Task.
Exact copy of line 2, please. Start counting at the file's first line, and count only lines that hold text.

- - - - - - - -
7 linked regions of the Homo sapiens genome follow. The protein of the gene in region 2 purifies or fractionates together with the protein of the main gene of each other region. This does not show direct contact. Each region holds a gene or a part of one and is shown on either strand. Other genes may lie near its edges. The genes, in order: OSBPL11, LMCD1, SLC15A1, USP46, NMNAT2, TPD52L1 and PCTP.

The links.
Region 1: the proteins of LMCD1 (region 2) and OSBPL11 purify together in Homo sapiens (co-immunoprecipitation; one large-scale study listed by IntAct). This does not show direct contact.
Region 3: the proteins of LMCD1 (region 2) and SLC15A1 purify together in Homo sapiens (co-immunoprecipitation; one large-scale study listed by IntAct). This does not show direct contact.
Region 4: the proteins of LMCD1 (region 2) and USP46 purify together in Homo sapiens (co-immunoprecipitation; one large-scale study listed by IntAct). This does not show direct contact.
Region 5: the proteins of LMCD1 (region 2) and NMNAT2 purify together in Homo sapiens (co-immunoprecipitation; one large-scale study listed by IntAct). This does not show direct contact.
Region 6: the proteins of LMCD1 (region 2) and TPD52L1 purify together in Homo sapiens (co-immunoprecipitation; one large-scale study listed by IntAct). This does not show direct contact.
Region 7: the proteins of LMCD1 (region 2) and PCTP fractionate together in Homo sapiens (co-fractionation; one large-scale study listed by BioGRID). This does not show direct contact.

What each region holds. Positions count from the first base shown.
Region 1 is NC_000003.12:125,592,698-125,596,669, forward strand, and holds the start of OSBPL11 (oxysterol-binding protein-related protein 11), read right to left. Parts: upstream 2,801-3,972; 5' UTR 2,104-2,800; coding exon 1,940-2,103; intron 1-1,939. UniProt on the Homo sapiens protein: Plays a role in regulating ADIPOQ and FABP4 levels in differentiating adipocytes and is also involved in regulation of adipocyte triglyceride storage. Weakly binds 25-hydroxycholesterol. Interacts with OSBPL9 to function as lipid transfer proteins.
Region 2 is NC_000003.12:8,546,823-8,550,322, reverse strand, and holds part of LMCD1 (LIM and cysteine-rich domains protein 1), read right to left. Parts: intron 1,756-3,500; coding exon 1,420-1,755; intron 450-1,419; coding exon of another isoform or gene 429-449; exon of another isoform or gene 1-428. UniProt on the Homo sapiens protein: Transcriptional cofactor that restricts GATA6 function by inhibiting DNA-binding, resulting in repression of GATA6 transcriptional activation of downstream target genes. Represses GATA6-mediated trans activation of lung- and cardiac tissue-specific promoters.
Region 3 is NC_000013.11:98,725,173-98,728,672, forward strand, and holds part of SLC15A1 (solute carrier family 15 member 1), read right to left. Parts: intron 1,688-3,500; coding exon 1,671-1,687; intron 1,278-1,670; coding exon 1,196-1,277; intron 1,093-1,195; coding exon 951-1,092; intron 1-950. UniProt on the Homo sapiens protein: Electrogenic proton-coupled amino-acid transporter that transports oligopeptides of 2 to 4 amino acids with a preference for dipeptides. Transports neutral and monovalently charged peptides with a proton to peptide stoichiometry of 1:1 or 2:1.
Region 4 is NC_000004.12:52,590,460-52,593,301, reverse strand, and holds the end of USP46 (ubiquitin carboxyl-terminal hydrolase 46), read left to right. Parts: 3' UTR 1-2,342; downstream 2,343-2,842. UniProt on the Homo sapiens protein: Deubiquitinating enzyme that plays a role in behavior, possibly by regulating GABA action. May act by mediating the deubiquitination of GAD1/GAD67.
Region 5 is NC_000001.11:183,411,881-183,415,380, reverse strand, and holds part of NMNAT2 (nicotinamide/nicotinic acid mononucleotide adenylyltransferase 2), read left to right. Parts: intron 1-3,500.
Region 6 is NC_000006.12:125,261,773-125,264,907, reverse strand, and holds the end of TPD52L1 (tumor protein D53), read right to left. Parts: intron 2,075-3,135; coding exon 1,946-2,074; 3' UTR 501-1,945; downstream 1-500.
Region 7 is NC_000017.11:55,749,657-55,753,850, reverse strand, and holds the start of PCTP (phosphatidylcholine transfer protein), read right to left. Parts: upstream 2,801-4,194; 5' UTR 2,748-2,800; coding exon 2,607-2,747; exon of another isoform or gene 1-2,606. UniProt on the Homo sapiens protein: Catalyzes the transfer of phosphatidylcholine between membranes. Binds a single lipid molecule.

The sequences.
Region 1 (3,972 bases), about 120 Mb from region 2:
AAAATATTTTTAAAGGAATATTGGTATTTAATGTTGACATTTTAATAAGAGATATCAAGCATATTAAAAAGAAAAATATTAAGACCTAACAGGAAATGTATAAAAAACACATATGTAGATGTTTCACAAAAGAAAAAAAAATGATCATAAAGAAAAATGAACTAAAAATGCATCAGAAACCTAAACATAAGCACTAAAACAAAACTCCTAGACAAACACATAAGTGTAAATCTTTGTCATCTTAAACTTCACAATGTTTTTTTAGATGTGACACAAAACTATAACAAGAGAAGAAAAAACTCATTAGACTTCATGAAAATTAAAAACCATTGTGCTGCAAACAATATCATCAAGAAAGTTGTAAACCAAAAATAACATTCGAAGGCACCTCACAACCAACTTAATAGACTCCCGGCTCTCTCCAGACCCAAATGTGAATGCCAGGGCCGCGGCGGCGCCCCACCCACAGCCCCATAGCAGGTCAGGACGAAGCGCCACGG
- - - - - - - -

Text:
The links.